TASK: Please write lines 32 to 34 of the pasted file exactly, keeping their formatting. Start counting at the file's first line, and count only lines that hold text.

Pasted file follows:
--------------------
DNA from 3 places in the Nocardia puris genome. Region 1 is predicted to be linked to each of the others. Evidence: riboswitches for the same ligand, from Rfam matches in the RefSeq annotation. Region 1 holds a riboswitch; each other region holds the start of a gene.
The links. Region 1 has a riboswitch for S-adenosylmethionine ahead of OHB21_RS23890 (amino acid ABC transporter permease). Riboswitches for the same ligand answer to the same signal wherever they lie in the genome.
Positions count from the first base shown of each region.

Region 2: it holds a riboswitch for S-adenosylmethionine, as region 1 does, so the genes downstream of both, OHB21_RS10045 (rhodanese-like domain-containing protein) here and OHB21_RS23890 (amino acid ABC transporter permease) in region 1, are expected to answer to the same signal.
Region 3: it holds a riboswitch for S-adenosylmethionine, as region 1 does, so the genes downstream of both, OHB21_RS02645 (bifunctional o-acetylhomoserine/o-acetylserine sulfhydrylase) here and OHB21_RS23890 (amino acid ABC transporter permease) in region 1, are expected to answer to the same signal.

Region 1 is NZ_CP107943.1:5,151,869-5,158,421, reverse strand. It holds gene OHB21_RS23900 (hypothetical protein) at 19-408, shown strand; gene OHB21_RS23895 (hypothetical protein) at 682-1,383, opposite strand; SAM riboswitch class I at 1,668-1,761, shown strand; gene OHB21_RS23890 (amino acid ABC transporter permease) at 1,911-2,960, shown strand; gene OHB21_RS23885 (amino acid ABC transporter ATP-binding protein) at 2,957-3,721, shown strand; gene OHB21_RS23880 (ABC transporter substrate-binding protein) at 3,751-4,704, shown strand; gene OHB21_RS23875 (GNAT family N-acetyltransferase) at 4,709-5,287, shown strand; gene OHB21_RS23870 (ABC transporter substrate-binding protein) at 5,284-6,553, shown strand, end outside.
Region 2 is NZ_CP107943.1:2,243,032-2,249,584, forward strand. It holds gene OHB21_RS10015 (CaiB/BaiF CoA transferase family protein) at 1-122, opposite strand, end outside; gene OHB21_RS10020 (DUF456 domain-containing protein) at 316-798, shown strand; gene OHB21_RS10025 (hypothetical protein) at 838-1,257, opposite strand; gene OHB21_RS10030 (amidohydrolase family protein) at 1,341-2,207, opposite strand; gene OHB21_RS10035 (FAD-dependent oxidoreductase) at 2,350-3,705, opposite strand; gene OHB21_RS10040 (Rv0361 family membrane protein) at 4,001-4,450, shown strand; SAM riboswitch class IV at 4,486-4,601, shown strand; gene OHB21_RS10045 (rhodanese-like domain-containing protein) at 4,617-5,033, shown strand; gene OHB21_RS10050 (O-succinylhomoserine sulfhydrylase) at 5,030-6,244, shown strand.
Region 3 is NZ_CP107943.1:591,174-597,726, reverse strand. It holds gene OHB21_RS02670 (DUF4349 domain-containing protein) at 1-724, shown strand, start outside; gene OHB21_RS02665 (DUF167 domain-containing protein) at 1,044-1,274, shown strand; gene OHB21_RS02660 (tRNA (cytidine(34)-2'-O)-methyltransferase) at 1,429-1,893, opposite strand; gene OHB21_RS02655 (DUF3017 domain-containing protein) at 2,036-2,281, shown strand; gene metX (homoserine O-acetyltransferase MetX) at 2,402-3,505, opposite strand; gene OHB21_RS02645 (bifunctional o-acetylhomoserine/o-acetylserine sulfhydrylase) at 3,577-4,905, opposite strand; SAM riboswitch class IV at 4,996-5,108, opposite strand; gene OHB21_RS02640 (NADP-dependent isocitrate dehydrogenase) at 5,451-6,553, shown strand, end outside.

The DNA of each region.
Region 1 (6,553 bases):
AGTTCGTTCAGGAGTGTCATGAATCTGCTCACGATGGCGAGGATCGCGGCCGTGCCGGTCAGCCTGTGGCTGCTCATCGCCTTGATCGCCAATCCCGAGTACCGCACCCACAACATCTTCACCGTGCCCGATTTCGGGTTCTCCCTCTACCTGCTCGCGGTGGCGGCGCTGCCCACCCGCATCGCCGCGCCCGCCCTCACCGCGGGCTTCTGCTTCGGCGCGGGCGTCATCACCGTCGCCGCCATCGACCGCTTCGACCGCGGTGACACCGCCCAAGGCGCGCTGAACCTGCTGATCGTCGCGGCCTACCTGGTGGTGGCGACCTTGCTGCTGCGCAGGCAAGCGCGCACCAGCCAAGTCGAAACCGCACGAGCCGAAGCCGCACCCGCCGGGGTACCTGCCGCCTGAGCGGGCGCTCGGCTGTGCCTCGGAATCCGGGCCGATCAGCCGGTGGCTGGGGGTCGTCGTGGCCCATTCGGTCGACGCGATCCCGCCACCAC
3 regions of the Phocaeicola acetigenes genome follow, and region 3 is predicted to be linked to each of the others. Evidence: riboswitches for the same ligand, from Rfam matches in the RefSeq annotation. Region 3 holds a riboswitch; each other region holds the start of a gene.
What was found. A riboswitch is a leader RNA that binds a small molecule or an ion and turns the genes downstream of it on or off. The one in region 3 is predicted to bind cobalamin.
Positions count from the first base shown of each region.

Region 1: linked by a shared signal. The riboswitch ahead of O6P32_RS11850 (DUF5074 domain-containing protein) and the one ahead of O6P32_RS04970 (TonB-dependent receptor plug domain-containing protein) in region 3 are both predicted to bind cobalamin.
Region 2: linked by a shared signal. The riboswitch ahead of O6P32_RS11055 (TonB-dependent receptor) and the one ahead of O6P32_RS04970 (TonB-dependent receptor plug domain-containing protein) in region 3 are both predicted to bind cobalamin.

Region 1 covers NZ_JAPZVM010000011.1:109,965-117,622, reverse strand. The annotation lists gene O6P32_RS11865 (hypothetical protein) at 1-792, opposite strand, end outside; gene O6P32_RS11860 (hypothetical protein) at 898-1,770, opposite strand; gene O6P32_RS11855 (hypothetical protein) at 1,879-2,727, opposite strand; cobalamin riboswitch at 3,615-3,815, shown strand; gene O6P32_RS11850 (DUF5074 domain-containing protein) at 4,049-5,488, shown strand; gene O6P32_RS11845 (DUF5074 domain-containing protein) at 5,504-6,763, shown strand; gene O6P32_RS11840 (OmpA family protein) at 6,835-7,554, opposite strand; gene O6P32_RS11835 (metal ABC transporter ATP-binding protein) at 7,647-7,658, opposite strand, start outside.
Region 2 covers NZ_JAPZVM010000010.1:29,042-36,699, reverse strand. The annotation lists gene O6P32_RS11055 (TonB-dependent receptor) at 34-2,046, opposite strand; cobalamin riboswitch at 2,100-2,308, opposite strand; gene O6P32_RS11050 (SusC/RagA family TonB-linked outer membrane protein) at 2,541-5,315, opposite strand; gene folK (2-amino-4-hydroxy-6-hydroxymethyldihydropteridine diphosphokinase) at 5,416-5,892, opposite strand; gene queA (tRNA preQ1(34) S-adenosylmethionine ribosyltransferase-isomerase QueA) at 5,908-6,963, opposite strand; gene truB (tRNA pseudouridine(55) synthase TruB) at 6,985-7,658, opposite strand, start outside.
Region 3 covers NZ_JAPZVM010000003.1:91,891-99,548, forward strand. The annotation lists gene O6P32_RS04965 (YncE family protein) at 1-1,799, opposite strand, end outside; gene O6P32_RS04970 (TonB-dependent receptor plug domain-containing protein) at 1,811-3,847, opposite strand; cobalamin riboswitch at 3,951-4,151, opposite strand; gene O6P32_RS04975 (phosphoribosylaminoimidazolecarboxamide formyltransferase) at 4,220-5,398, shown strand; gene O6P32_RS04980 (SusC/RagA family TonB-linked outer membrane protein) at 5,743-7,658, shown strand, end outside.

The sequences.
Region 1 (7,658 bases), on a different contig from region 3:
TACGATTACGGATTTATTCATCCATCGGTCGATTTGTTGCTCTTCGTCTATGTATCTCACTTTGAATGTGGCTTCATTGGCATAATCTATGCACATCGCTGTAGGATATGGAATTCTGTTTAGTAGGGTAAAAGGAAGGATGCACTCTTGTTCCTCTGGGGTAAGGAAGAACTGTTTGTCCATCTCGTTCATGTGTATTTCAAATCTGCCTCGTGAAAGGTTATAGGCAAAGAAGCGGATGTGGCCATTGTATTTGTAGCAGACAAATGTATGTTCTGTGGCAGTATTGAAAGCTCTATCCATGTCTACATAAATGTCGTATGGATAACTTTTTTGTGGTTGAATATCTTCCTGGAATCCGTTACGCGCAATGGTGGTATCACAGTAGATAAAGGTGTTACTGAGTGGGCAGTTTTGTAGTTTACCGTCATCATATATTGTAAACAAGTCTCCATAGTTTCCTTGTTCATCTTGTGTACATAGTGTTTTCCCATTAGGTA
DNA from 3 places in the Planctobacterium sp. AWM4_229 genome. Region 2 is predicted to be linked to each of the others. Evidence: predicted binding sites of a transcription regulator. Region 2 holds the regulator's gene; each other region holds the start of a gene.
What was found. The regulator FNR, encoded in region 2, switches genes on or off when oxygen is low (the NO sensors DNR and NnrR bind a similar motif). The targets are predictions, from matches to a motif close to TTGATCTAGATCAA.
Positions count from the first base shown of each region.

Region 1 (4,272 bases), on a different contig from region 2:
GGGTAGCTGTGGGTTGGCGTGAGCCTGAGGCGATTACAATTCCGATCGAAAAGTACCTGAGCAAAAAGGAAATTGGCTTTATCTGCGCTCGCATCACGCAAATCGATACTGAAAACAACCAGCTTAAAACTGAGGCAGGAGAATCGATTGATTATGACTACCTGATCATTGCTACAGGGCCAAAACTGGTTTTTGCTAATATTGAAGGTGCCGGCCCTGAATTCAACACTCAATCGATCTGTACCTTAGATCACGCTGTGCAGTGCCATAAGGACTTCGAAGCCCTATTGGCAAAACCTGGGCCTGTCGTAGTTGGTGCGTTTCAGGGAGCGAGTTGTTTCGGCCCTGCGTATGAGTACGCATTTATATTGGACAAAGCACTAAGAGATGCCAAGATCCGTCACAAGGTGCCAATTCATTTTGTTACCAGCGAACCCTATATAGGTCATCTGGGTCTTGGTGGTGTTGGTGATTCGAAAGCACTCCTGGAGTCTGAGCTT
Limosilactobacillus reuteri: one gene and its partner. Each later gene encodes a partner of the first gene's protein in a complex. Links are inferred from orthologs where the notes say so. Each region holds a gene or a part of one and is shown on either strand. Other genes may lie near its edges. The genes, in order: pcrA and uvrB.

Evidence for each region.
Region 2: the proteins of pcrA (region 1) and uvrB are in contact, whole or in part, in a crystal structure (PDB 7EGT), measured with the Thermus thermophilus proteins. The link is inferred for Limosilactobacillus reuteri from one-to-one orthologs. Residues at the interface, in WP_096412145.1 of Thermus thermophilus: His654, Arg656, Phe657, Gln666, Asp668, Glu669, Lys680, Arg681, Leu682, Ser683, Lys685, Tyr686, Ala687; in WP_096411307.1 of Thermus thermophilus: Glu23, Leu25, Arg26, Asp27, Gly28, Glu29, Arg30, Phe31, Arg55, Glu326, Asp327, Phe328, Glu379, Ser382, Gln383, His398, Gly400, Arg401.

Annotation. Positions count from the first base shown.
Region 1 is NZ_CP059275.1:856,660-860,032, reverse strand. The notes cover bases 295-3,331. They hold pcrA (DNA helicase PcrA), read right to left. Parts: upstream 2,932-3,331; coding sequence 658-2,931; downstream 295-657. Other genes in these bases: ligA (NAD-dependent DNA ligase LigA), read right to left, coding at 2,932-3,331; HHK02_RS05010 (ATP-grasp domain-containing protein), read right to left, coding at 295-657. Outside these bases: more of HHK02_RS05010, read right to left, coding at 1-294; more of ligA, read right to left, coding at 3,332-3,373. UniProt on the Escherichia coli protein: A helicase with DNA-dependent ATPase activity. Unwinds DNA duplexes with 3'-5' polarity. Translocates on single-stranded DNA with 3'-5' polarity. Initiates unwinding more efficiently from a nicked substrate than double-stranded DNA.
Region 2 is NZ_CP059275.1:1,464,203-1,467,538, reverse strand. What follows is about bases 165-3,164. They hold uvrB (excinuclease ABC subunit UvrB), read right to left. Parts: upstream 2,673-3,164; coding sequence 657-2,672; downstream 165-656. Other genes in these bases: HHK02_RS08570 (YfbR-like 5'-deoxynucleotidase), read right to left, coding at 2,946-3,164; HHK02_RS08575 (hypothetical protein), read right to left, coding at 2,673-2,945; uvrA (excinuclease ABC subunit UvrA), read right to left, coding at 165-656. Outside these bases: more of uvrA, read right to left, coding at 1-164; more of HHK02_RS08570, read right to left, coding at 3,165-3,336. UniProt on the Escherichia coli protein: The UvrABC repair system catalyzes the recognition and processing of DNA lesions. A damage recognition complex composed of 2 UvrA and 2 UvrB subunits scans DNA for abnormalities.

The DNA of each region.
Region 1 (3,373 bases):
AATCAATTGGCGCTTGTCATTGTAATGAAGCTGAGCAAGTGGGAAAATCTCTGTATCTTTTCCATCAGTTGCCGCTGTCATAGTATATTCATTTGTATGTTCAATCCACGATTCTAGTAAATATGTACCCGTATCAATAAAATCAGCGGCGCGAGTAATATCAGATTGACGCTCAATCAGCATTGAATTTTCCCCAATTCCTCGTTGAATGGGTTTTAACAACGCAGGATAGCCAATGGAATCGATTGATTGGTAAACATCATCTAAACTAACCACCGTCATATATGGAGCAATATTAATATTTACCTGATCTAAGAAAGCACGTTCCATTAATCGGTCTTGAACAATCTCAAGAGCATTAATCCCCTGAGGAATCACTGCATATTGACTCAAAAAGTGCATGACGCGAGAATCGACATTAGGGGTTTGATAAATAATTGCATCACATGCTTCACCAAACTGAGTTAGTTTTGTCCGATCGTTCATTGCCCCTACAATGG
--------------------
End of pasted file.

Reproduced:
Region 1 is NZ_CP059275.1:856,660-860,032, reverse strand. The notes cover bases 295-3,331. They hold pcrA (DNA helicase PcrA), read right to left. Parts: upstream 2,932-3,331; coding sequence 658-2,931; downstream 295-657. Other genes in these bases: ligA (NAD-dependent DNA ligase LigA), read right to left, coding at 2,932-3,331; HHK02_RS05010 (ATP-grasp domain-containing protein), read right to left, coding at 295-657. Outside these bases: more of HHK02_RS05010, read right to left, coding at 1-294; more of ligA, read right to left, coding at 3,332-3,373. UniProt on the Escherichia coli protein: A helicase with DNA-dependent ATPase activity. Unwinds DNA duplexes with 3'-5' polarity. Translocates on single-stranded DNA with 3'-5' polarity. Initiates unwinding more efficiently from a nicked substrate than double-stranded DNA.
Region 2 is NZ_CP059275.1:1,464,203-1,467,538, reverse strand. What follows is about bases 165-3,164. They hold uvrB (excinuclease ABC subunit UvrB), read right to left. Parts: upstream 2,673-3,164; coding sequence 657-2,672; downstream 165-656. Other genes in these bases: HHK02_RS08570 (YfbR-like 5'-deoxynucleotidase), read right to left, coding at 2,946-3,164; HHK02_RS08575 (hypothetical protein), read right to left, coding at 2,673-2,945; uvrA (excinuclease ABC subunit UvrA), read right to left, coding at 165-656. Outside these bases: more of uvrA, read right to left, coding at 1-164; more of HHK02_RS08570, read right to left, coding at 3,165-3,336. UniProt on the Escherichia coli protein: The UvrABC repair system catalyzes the recognition and processing of DNA lesions. A damage recognition complex composed of 2 UvrA and 2 UvrB subunits scans DNA for abnormalities.

The DNA of each region.